We had two meetings last week with Deputy Director of RIDOT, Pete Garino. One was a roundtable with a number of other advocates for biking & transit, one was one-on-one. There are changes afoot at RIDOT, and we wanted to let you know what’s going on.

First of all, the basic idea the new RIDOT leadership is pushing in its 10-year RhodeWorks proposal is to raise extra money through truck tolls to aggressively repair the state’s structurally-deficient bridges and get us out of the “death spiral” of nothing but emergency repairs. With public infrastructure, it’s often the case that doing proactive maintenance & repairs saves boatloads of money in the longer run, and RIDOT wants to do that.

But what about bikes? In the administration’s proposed breakdown of funding in the RhodeWorks proposal, there is $128 million for bike/ped infrastructure over the next 10 years, which is about 3x more than we’re getting currently. In addition to keeping that funding in there, we’ve been clear with DOT that when they’re resurfacing roads and bridges, they should stripe bike lanes wherever appropriate. To focus that process, we are eager to work with Statewide Planning, DOT, DEM, and local governments to ensure that good bike plans are in place so that DOT knows where to put bike lanes.

Visit the link to read RIBike’s extensive notes on various transportation projects.


WPRI: Providence hires firm to study streetcar project


The city’s planning department has tapped a Boston-based consulting firm to oversee a “planning and engineering services” study on the proposed streetcar line in downtown.

HDR, Inc., the same company that helped the city craft its original plans for the streetcar project several years ago, will be paid $1.7 million for the study. The Board of Contract and Supply and the U.S. Dept. of Housing and Urban Development (HUD) still need to approve the contract.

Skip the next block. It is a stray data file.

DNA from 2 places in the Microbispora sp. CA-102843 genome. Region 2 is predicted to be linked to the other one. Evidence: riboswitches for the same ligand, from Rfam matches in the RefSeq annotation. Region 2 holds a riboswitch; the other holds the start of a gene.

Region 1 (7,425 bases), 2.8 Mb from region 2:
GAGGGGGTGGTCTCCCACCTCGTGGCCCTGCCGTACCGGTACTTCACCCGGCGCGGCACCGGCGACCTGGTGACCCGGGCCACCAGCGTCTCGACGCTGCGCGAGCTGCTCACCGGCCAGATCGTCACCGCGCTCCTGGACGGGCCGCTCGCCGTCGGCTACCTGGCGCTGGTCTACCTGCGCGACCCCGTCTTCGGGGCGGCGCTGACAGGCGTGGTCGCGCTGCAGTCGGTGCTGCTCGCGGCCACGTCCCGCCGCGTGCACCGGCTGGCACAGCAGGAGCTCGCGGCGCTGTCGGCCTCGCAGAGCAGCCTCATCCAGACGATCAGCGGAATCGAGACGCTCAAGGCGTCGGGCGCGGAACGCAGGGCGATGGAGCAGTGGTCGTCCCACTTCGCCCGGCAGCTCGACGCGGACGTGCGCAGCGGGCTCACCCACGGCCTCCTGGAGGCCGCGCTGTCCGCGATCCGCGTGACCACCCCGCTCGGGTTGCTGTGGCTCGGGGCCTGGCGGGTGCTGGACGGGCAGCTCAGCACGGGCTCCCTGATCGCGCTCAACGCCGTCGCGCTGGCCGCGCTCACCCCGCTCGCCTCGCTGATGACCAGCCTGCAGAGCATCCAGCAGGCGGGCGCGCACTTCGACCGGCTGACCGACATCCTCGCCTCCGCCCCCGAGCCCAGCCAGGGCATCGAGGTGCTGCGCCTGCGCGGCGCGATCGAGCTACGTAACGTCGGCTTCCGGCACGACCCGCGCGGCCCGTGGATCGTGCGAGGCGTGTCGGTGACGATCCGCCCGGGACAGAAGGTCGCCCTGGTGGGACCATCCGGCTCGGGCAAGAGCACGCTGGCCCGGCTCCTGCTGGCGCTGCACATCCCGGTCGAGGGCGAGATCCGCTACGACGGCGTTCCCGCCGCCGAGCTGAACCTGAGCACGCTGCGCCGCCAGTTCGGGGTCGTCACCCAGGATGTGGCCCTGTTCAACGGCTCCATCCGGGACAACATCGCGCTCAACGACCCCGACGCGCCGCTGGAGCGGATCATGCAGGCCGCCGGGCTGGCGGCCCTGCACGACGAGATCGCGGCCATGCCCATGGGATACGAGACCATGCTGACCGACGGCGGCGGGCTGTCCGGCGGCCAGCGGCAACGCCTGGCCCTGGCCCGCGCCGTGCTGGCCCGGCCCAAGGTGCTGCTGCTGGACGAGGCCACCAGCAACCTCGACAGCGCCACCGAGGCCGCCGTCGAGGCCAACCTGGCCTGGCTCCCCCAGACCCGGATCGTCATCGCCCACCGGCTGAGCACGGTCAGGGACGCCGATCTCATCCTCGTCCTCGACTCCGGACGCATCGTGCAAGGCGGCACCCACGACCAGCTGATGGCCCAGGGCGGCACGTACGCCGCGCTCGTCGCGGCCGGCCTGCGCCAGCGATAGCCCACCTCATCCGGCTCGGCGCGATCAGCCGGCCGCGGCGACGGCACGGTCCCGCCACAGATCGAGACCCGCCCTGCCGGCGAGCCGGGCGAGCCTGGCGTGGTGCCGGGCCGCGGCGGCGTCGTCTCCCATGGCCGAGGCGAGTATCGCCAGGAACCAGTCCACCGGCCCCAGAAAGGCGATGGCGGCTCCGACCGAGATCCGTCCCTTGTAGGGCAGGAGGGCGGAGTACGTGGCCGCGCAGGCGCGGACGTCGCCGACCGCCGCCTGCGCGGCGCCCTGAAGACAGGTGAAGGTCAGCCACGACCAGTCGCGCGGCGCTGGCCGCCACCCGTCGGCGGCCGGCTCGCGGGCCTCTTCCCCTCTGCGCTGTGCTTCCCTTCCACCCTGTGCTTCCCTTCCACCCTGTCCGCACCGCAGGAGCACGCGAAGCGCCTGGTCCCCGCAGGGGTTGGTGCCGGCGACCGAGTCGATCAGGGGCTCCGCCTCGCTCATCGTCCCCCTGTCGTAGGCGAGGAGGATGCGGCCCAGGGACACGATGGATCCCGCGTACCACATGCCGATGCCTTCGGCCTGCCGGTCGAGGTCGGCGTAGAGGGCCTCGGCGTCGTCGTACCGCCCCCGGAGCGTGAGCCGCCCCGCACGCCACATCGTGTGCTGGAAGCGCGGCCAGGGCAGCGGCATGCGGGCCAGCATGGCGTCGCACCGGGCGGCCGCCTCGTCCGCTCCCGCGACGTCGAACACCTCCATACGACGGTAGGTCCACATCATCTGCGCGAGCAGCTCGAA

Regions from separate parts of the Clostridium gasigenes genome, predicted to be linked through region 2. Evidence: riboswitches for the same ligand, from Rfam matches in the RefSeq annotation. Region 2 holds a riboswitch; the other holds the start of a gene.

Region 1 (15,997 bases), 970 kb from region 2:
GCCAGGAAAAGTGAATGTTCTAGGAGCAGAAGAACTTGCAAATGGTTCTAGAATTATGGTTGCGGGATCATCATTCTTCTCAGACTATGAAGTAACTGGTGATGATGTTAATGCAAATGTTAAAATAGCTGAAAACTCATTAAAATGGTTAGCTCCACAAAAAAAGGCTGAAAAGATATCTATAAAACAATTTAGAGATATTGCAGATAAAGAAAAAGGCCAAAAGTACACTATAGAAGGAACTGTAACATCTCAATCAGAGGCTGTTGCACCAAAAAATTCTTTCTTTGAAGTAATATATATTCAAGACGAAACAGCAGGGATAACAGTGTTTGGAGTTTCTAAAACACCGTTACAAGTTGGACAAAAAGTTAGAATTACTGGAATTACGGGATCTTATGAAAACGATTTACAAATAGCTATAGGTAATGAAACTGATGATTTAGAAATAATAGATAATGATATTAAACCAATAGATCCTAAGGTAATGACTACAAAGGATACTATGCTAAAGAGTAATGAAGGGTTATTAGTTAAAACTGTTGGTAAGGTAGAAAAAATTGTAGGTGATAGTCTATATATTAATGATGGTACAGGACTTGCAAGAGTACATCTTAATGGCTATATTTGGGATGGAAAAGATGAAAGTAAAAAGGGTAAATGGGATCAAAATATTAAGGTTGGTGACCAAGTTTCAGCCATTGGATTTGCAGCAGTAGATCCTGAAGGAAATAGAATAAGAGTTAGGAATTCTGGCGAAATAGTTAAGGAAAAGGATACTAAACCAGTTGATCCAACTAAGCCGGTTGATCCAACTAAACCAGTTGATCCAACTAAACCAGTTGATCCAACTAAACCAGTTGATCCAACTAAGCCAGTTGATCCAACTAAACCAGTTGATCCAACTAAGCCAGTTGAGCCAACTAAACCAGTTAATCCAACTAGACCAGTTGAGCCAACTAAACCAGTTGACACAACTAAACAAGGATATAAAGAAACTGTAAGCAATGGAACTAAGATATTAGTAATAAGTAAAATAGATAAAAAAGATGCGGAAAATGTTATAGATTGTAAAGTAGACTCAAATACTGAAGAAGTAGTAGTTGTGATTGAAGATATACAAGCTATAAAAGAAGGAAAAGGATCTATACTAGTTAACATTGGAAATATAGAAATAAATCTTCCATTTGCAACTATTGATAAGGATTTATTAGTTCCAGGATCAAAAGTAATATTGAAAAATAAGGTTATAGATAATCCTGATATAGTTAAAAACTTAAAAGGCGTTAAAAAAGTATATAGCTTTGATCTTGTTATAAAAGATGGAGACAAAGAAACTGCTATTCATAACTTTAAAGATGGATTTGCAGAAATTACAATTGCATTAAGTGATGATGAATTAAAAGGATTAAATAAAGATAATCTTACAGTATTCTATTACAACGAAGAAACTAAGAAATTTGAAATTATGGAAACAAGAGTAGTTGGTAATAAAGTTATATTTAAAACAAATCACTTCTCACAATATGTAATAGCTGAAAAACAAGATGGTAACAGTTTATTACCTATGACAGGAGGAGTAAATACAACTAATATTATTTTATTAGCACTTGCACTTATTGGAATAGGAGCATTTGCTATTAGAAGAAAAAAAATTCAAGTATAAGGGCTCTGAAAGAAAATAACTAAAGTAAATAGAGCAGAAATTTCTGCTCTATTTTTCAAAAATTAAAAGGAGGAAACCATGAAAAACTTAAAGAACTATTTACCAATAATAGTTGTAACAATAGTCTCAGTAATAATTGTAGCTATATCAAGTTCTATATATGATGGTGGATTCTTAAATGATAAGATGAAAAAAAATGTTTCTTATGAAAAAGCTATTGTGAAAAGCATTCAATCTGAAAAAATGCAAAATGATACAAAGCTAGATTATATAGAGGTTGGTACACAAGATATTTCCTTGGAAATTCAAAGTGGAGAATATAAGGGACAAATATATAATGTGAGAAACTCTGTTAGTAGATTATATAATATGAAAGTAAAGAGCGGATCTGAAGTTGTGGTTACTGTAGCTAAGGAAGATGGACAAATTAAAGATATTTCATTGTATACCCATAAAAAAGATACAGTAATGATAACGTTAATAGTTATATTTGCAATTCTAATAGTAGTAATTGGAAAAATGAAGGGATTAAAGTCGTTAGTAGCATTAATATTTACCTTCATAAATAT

News & Notes


Photo (cc) Michelle

Planetizen The Case Against Jaywalking Laws, Part 2

Some months ago, I wrote that laws against so-called “jaywalking” (that is, crossing in places other than crosswalks or where traffic lights encourage pedestrians to cross) fail to promote safety, because traffic lights are inadequate guides to safety. When crossing midblock, a pedestrian need only watch out for traffic coming in one direction—right toward her. By contrast, when crossing at a light, a pedestrian may be in less danger from cars coming straight at him, but may be attacked by cars making left and right turns. Moreover, it is not at all clear that jaywalking is a major cause of pedestrian fatalities; although most crashes do occur outside intersections, these crashes often occur in places where there is no easily available crosswalk. According to traffic writer Tom Vanderbilt, “While jaywalking is often cited as a cause of pedestrian accidents, less than 20 percent of fatalities occurred where a pedestrian was crossing outside an easily available crosswalk.” And even where a pedestrian is jaywalking, a crash may be caused primarily by driver misconduct.